Site Main Controller & Site Incident Controller

Leaders with accountability for establishments designated under the Control of Major Accident Hazards Regulations 2015 (COMAH) clearly want to comply with the regulations and guidance; and have appropriate risk management in place to protect their business interests.

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Incident Management Team training

Leaders with accountability for establishments designated under the Control of Major Accident Hazards Regulations 2015 (COMAH) clearly want to comply with the regulations and guidance; and have appropriate risk management in place to protect their business interests.

For more information download the PDF

COMAH awareness for accountable executives

Leaders with accountability for establishments designated under the Control of Major Accident Hazards Regulations 2015 (COMAH) clearly want to comply with the regulations and guidance; and have appropriate risk management in place to protect their business interests.

For more information download the PDF

COMAH care teams and call centres

The Control of Major Accident Hazards Regulations 2015 (COMAH) require designated sites to plan for offsite emergencies. Operators are specifically required to inform and warn the public of the hazards they may face and the actions they should take. Together with duties under Health & Safety at Work Act (HSWA) 1974, operators face significant obligations to both internal and external populations.

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COMAH multi-agency exercises

The Control of Major Accident Hazards Regulations 2015 (COMAH) require designated sites to test offsite emergency plans periodically. In addition to complying with regulations, operators want to ensure appropriate response arrangements are in place to protect their business interests.

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Crisis maturity review

Leaders with accountability for risk management want to know the organisation has appropriate measures in place and, if not, that the organisation has a defensible position. In a recent study of 250 senior executives by Deloitte, 79% admitted to having faced a crisis event in the last year, yet only 56% consider their organisation to be prepared.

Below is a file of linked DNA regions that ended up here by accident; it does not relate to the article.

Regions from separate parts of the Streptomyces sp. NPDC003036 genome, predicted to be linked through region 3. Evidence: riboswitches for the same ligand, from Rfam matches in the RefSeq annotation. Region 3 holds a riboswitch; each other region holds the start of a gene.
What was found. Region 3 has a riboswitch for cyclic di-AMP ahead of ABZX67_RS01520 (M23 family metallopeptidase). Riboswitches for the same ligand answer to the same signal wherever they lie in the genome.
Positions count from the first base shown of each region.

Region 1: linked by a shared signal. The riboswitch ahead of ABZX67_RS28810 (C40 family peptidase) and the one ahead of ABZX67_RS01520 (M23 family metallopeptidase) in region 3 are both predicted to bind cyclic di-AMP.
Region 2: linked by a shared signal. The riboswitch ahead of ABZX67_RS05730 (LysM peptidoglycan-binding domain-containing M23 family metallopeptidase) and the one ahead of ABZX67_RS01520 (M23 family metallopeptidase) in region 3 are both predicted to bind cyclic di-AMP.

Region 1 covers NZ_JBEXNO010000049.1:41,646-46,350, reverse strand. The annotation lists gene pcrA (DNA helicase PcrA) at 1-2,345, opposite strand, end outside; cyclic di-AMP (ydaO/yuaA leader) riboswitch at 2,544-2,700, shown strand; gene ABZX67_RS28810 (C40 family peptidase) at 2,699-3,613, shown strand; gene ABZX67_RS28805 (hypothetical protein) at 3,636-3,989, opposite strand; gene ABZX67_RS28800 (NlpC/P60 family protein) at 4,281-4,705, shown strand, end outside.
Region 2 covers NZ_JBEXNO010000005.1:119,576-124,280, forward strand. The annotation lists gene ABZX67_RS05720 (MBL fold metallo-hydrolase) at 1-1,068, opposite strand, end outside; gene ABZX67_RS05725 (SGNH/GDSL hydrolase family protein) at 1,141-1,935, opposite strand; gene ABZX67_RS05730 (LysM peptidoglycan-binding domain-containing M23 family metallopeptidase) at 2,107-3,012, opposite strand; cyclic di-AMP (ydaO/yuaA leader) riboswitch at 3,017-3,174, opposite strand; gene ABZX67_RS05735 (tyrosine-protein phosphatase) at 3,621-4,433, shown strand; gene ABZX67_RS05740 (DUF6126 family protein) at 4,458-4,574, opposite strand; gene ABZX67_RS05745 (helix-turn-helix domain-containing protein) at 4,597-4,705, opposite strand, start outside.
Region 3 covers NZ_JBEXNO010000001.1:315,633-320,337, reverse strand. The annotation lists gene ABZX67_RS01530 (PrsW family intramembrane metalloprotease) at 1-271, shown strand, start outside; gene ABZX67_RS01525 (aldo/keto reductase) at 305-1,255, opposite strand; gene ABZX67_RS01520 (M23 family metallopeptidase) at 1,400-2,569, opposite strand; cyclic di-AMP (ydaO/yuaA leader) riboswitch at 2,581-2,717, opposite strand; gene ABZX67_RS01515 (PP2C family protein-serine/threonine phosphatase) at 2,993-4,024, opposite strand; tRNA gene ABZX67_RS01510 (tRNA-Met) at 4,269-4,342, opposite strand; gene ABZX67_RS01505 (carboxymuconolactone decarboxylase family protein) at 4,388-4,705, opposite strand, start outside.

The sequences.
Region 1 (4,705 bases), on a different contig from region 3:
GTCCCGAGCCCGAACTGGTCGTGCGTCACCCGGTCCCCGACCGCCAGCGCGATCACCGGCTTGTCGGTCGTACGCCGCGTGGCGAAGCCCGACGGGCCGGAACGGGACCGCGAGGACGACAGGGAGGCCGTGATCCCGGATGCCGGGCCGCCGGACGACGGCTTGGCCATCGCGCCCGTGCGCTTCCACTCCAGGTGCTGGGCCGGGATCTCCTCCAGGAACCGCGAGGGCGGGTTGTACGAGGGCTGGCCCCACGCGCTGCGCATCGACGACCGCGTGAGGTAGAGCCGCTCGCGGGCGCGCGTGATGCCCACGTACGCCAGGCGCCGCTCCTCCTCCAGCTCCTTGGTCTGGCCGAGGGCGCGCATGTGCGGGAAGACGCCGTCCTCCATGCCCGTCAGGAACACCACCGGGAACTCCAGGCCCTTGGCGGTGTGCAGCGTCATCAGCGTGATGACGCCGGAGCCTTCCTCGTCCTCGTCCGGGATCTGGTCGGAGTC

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Root cause analysis

Leaders with accountability for risk management want the organisation to learn from crises. They want to be able to demonstrate corrective action and implementation from that learning. Some organisations do not conduct meaningful reviews following a crisis or near miss. Some organisations conduct a superficial review. Some conduct a tick-box root cause analysis (RCA); but these tend to stop at operational causes. As a result, most organisations fail to identify the deep systemic causes.

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Crisis risk radar

Following a crisis, most organisations notice signals they could have detected, which might have warned them of an impact. Some risk management systems have an inherent weakness, however: they do not adequately deal with high-impact, low‑probability risks (those risks that have the potential to derail your business).

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Live crisis facilitation

In some cases, crisis impacts before the organisation has had a chance to build the crisis management capability they’d ideally like. In other cases, the organisation has good capability in place, but wants to enhance capacity to avoid being overwhelmed. Either way, in a live crisis, organisations need confident, competent facilitation of their crisis team. They need it fast. There is a lot at stake.

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Crisis simulations

Executives often get a false sense of security from having a so-called Crisis Plan on the shelf. Even if they rehearse the plan, this often just tells them how to get a team in the room or on a conference call. What does the crisis team actually do when it gets in the room? Without a common process, unhelpful behaviours will tend to dominate the team dynamic in a high-pressure situation. A lot is at stake.

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Crisis leader & facilitator training

More often than not, crisis leaders and facilitators lack real capability to manage a crisis. They are over-confident, under-confident, or just unaware of what is required. Many companies adopt a ‘hope-for-the-best’ attitude to crisis leadership and facilitation. If training happens at all, executives often find it comfortable, slow and predictable. They disengage.

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